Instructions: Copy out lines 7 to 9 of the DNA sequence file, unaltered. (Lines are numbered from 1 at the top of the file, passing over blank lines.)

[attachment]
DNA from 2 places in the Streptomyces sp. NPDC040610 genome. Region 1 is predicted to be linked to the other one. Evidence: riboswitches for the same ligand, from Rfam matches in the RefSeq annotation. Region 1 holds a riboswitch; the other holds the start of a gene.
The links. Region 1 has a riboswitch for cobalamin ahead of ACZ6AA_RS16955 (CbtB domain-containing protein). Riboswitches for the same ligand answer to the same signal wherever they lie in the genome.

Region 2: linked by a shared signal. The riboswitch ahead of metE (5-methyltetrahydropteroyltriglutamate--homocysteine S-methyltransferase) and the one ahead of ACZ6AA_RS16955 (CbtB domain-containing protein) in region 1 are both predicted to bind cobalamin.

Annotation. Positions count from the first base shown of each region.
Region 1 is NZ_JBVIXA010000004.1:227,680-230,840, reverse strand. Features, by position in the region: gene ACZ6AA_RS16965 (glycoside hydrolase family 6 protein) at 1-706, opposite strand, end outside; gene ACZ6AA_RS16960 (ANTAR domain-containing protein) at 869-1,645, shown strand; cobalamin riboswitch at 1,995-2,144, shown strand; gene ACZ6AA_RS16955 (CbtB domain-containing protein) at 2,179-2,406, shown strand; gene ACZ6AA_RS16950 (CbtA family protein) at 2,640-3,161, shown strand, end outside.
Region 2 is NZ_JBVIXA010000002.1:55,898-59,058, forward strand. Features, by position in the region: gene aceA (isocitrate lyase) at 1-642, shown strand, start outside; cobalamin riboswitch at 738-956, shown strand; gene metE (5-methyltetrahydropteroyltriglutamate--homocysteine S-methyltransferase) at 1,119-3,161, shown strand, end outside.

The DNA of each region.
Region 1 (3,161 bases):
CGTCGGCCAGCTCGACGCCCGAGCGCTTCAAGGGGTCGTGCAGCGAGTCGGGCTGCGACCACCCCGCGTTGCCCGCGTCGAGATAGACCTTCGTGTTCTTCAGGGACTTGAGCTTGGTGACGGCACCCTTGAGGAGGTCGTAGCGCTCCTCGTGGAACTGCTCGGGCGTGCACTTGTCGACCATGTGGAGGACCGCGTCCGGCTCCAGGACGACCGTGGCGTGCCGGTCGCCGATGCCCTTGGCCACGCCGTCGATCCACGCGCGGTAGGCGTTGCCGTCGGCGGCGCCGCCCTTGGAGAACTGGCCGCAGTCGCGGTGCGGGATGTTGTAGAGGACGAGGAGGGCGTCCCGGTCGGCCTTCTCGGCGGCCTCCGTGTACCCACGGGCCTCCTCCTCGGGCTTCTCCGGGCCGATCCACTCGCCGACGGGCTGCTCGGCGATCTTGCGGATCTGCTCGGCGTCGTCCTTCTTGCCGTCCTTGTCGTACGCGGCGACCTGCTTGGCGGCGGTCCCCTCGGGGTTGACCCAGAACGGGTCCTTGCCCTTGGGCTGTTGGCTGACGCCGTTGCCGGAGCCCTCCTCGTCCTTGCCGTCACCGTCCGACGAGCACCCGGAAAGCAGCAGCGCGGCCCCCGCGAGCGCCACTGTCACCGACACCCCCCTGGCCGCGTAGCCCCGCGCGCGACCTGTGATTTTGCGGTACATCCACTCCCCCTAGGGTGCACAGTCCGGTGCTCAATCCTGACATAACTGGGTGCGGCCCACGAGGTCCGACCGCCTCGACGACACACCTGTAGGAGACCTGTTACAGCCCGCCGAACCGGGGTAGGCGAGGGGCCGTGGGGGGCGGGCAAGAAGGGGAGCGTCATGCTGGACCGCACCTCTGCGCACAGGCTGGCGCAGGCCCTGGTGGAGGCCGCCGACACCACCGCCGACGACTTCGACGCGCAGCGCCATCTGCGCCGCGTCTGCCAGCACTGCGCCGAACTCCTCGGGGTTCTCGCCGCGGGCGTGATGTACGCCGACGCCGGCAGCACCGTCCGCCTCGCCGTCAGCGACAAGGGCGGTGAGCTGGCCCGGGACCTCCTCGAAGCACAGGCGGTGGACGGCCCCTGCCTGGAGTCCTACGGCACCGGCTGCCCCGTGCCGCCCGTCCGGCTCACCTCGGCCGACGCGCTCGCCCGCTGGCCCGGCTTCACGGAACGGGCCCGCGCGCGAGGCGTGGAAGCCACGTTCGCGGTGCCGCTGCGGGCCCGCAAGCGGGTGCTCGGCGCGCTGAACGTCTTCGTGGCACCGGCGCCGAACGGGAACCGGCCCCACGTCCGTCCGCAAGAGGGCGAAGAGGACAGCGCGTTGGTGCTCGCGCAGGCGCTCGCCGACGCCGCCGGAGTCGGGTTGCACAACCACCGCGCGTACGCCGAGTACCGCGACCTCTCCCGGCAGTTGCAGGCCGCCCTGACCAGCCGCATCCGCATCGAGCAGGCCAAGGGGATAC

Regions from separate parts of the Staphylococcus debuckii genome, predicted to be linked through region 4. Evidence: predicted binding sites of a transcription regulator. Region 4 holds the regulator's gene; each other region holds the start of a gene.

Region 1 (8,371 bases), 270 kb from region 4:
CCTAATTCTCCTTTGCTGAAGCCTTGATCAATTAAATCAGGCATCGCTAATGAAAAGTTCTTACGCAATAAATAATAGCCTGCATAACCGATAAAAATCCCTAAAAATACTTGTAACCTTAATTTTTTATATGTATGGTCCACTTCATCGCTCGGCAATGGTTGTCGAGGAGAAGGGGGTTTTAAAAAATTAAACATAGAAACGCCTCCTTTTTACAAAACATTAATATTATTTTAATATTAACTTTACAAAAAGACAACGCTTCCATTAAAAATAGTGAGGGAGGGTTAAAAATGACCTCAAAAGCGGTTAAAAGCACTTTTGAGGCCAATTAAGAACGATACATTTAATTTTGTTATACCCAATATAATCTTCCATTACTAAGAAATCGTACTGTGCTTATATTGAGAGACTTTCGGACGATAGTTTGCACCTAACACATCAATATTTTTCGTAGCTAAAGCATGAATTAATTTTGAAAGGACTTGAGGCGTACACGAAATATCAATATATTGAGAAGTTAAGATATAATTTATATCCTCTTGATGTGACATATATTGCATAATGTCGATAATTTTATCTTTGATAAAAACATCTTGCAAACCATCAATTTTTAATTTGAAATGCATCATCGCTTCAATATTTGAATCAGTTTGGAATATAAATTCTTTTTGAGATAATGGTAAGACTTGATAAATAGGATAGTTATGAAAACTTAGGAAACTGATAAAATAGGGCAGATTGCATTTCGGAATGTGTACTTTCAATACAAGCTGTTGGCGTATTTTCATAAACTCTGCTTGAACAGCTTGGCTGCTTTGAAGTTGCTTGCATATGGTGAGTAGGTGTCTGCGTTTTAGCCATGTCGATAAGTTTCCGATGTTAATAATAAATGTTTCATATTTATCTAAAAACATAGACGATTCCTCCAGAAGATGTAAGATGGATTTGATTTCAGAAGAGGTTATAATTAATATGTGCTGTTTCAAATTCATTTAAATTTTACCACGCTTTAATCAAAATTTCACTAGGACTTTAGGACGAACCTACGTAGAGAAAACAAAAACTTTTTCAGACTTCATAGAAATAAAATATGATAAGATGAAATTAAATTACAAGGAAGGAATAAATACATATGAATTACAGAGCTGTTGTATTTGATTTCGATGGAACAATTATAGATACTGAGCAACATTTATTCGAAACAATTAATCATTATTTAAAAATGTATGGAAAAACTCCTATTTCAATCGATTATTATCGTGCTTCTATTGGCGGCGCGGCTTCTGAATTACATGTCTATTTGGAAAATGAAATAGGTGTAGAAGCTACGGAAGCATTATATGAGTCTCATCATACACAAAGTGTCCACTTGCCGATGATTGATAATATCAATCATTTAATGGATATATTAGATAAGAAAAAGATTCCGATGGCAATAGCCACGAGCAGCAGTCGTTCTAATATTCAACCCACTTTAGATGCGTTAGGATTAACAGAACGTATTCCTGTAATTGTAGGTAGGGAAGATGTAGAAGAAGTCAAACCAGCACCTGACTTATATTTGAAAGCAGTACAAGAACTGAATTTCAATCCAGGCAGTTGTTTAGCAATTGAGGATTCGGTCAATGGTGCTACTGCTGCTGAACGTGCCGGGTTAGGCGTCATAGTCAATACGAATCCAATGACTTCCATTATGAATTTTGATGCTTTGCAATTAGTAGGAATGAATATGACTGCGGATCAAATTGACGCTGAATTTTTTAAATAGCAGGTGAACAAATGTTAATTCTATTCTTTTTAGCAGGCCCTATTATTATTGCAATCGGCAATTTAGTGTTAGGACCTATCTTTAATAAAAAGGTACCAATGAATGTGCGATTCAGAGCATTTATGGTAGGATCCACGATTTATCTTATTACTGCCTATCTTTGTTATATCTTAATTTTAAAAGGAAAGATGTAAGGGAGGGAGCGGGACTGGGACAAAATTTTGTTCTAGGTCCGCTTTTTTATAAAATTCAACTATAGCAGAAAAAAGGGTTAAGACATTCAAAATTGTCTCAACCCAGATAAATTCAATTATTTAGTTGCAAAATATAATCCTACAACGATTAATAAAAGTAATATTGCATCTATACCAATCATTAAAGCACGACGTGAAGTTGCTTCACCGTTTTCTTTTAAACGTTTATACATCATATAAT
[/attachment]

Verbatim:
The DNA of each region.
Region 1 (3,161 bases):
CGTCGGCCAGCTCGACGCCCGAGCGCTTCAAGGGGTCGTGCAGCGAGTCGGGCTGCGACCACCCCGCGTTGCCCGCGTCGAGATAGACCTTCGTGTTCTTCAGGGACTTGAGCTTGGTGACGGCACCCTTGAGGAGGTCGTAGCGCTCCTCGTGGAACTGCTCGGGCGTGCACTTGTCGACCATGTGGAGGACCGCGTCCGGCTCCAGGACGACCGTGGCGTGCCGGTCGCCGATGCCCTTGGCCACGCCGTCGATCCACGCGCGGTAGGCGTTGCCGTCGGCGGCGCCGCCCTTGGAGAACTGGCCGCAGTCGCGGTGCGGGATGTTGTAGAGGACGAGGAGGGCGTCCCGGTCGGCCTTCTCGGCGGCCTCCGTGTACCCACGGGCCTCCTCCTCGGGCTTCTCCGGGCCGATCCACTCGCCGACGGGCTGCTCGGCGATCTTGCGGATCTGCTCGGCGTCGTCCTTCTTGCCGTCCTTGTCGTACGCGGCGACCTGCTTGGCGGCGGTCCCCTCGGGGTTGACCCAGAACGGGTCCTTGCCCTTGGGCTGTTGGCTGACGCCGTTGCCGGAGCCCTCCTCGTCCTTGCCGTCACCGTCCGACGAGCACCCGGAAAGCAGCAGCGCGGCCCCCGCGAGCGCCACTGTCACCGACACCCCCCTGGCCGCGTAGCCCCGCGCGCGACCTGTGATTTTGCGGTACATCCACTCCCCCTAGGGTGCACAGTCCGGTGCTCAATCCTGACATAACTGGGTGCGGCCCACGAGGTCCGACCGCCTCGACGACACACCTGTAGGAGACCTGTTACAGCCCGCCGAACCGGGGTAGGCGAGGGGCCGTGGGGGGCGGGCAAGAAGGGGAGCGTCATGCTGGACCGCACCTCTGCGCACAGGCTGGCGCAGGCCCTGGTGGAGGCCGCCGACACCACCGCCGACGACTTCGACGCGCAGCGCCATCTGCGCCGCGTCTGCCAGCACTGCGCCGAACTCCTCGGGGTTCTCGCCGCGGGCGTGATGTACGCCGACGCCGGCAGCACCGTCCGCCTCGCCGTCAGCGACAAGGGCGGTGAGCTGGCCCGGGACCTCCTCGAAGCACAGGCGGTGGACGGCCCCTGCCTGGAGTCCTACGGCACCGGCTGCCCCGTGCCGCCCGTCCGGCTCACCTCGGCCGACGCGCTCGCCCGCTGGCCCGGCTTCACGGAACGGGCCCGCGCGCGAGGCGTGGAAGCCACGTTCGCGGTGCCGCTGCGGGCCCGCAAGCGGGTGCTCGGCGCGCTGAACGTCTTCGTGGCACCGGCGCCGAACGGGAACCGGCCCCACGTCCGTCCGCAAGAGGGCGAAGAGGACAGCGCGTTGGTGCTCGCGCAGGCGCTCGCCGACGCCGCCGGAGTCGGGTTGCACAACCACCGCGCGTACGCCGAGTACCGCGACCTCTCCCGGCAGTTGCAGGCCGCCCTGACCAGCCGCATCCGCATCGAGCAGGCCAAGGGGATAC